Standard Article

Liquid Chromatography/Infrared Spectroscopy

Infrared Spectroscopy

  1. Govert W. Somsen1,
  2. Tom Visser2

Published Online: 15 SEP 2006

DOI: 10.1002/9780470027318.a5608

Encyclopedia of Analytical Chemistry

Encyclopedia of Analytical Chemistry

How to Cite

Somsen, G. W. and Visser, T. 2006. Liquid Chromatography/Infrared Spectroscopy. Encyclopedia of Analytical Chemistry. .

Author Information

  1. 1

    University of Groningen, Groningen, The Netherlands

  2. 2

    National Institute of Public Health and Environmental Protection, Bilthoven, The Netherlands

Publication History

  1. Published Online: 15 SEP 2006

Abstract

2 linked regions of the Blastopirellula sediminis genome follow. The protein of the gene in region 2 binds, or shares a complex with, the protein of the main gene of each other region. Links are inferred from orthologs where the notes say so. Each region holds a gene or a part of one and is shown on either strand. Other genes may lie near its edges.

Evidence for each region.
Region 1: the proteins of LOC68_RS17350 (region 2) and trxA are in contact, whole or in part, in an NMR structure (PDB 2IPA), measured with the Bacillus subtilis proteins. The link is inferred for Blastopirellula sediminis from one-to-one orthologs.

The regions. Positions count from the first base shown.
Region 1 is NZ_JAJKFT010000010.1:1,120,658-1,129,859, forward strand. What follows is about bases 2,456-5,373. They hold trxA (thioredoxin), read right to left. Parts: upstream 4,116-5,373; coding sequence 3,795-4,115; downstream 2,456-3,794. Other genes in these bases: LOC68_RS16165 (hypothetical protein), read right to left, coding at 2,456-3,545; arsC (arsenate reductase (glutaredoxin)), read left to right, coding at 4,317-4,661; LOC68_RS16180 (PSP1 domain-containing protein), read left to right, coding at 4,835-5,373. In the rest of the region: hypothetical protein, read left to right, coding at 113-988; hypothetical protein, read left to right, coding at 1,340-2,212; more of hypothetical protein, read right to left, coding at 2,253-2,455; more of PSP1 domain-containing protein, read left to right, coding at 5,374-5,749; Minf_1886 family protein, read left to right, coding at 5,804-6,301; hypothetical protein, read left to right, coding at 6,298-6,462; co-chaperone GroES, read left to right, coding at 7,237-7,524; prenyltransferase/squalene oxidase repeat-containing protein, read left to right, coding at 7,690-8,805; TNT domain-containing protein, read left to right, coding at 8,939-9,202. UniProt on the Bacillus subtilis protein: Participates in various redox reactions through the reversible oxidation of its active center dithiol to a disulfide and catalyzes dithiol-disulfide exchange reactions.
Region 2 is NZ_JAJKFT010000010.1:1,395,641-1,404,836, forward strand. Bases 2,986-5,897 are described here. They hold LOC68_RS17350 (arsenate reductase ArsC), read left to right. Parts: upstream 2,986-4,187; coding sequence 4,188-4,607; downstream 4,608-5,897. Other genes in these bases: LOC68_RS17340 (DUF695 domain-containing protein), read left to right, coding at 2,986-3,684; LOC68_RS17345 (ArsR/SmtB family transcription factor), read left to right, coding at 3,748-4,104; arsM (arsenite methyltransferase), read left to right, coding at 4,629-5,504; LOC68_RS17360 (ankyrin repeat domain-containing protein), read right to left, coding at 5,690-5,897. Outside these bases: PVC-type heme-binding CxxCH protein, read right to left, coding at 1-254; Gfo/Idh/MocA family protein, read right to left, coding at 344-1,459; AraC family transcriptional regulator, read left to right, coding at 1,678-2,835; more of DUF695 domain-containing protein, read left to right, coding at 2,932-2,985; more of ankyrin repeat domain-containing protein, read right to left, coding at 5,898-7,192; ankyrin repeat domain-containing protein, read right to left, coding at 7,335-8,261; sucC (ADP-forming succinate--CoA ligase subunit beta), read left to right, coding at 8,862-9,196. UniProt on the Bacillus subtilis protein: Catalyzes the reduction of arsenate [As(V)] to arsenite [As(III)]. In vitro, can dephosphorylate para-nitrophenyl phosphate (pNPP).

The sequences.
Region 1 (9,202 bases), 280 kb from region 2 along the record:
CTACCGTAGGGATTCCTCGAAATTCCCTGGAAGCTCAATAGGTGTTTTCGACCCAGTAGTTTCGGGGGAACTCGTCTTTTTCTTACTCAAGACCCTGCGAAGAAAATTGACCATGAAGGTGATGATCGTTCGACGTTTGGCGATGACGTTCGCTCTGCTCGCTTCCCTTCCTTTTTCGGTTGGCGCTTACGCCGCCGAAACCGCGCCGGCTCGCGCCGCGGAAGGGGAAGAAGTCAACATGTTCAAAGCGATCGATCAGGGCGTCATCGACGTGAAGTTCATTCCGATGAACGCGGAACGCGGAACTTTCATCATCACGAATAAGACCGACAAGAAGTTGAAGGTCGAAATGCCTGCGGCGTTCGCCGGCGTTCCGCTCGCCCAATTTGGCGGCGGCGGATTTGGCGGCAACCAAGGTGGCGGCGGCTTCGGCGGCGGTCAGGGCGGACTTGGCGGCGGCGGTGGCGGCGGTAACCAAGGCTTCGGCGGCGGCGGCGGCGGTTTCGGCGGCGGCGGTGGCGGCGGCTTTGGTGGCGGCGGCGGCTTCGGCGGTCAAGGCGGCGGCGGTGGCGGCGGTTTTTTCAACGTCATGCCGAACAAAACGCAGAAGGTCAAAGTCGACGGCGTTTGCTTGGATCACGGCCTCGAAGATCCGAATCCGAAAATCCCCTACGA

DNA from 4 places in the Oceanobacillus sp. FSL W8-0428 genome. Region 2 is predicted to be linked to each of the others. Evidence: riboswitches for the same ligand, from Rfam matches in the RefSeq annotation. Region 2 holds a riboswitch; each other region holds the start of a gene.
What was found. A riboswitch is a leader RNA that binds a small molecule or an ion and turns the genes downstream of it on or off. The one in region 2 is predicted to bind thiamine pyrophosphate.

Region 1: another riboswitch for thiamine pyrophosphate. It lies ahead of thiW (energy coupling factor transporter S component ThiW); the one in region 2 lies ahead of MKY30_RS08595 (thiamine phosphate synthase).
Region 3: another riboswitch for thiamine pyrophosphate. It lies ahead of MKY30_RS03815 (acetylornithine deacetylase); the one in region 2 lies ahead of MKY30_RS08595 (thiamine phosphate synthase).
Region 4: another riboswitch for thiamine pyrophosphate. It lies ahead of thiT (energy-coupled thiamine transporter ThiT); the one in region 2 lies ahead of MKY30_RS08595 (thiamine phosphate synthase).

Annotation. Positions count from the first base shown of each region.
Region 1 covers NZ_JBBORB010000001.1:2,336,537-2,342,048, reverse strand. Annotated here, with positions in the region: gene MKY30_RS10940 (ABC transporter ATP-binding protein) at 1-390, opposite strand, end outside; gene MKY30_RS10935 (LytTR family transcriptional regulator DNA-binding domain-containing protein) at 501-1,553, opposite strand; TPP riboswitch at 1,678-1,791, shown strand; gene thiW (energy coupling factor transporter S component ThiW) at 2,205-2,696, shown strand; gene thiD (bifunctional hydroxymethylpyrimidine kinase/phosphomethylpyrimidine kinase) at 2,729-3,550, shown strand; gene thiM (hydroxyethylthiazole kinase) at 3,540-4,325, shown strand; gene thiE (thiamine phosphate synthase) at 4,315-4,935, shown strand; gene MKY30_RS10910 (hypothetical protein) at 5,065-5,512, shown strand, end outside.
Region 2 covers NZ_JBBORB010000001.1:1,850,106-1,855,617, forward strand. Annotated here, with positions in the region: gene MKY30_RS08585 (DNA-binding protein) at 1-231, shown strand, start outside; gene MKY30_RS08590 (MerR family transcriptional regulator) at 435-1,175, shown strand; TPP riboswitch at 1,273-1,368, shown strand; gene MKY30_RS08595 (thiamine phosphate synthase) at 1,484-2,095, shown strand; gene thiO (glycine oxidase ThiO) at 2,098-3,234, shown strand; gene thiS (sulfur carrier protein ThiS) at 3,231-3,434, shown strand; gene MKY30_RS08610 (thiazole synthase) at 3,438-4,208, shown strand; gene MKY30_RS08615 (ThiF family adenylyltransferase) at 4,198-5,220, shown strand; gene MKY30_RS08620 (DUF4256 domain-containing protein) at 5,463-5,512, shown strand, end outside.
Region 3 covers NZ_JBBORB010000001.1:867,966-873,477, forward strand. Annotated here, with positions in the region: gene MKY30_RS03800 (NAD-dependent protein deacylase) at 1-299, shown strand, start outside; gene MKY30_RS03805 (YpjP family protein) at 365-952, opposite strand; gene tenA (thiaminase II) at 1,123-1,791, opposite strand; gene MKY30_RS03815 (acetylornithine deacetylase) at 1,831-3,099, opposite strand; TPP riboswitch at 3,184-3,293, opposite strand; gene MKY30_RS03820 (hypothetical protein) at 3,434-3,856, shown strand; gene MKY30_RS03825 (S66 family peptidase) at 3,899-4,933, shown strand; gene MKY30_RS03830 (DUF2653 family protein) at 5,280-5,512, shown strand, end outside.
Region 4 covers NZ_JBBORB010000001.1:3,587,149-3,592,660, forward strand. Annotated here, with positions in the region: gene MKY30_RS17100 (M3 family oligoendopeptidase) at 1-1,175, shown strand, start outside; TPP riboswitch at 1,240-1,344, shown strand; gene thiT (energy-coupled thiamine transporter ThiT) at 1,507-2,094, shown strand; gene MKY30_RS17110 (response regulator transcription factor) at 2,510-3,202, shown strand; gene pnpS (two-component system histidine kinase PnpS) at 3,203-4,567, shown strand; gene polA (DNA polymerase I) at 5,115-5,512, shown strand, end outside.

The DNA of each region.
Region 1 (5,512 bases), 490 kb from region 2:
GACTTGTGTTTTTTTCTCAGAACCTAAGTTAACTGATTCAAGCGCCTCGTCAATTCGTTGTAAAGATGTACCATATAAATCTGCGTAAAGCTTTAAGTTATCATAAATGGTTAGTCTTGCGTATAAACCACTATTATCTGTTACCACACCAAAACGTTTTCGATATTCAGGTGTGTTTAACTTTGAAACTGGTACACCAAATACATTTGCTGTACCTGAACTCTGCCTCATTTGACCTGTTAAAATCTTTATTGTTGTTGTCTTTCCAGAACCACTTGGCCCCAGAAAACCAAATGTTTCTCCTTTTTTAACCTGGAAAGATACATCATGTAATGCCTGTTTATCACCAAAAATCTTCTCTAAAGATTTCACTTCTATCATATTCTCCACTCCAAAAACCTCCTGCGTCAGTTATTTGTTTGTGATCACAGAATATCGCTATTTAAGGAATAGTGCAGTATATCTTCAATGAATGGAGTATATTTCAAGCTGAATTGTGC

Analytical techniques that combine liquid chromatography (LC) and infrared (IR) spectroscopy have been developed primarily to permit specific detection and/or identification of sample constituents. LC is an important and extensively used method for the separation of mixtures into their individual components. IR spectroscopy is very useful for the characterization of functional groups and has strong compound-identification capabilities which are especially suited for the differentiation of structural isomers. Over the past years the coupling of LC and IR spectroscopy (LC/IR) has been accomplished by two different approaches. The first and simplest approach is to use a flow cell through which the effluent from the LC column is passed while the IR spectra are continuously measured. The merits of flow-cell IR detection include ease of operation, real-time detection and low maintenance, but its main disadvantage lies in the significant IR-absorption of the solvents commonly used in LC. These absorptions seriously limit both the detection sensitivity and the obtainable spectral information. The second approach involves elimination of the LC solvent prior to IR detection. In this approach an interface is used to evaporate the eluent and deposit the separated compounds onto a substrate suitable for IR detection. The primary advantages of solvent-elimination LC/IR are the possibility to obtain full spectra of the analytes and the considerably enhanced sensitivity when compared to flow-cell detection. Unfortunately, common LC solvents, and particularly aqueous eluents, are not easily removed and therefore the evaporation interfaces are often rather complex. This article reviews the developments, practical aspects, applications and current status of LC/IR, covering both coupling approaches. It follows that despite the unfavorable detection limits, flow-cell LC/IR can be useful for the specific and quantitative detection of major components of mixtures. However, solvent-elimination-based IR-detection should be used when small amounts of sample constituents have to be characterized with a high level of confidence. In general, the practical use of IR detection in LC is still limited, but the advent of various (commercial) flow-cell and interface designs shows that LC/IR is more and more being recognized as a feasible and rewarding technique.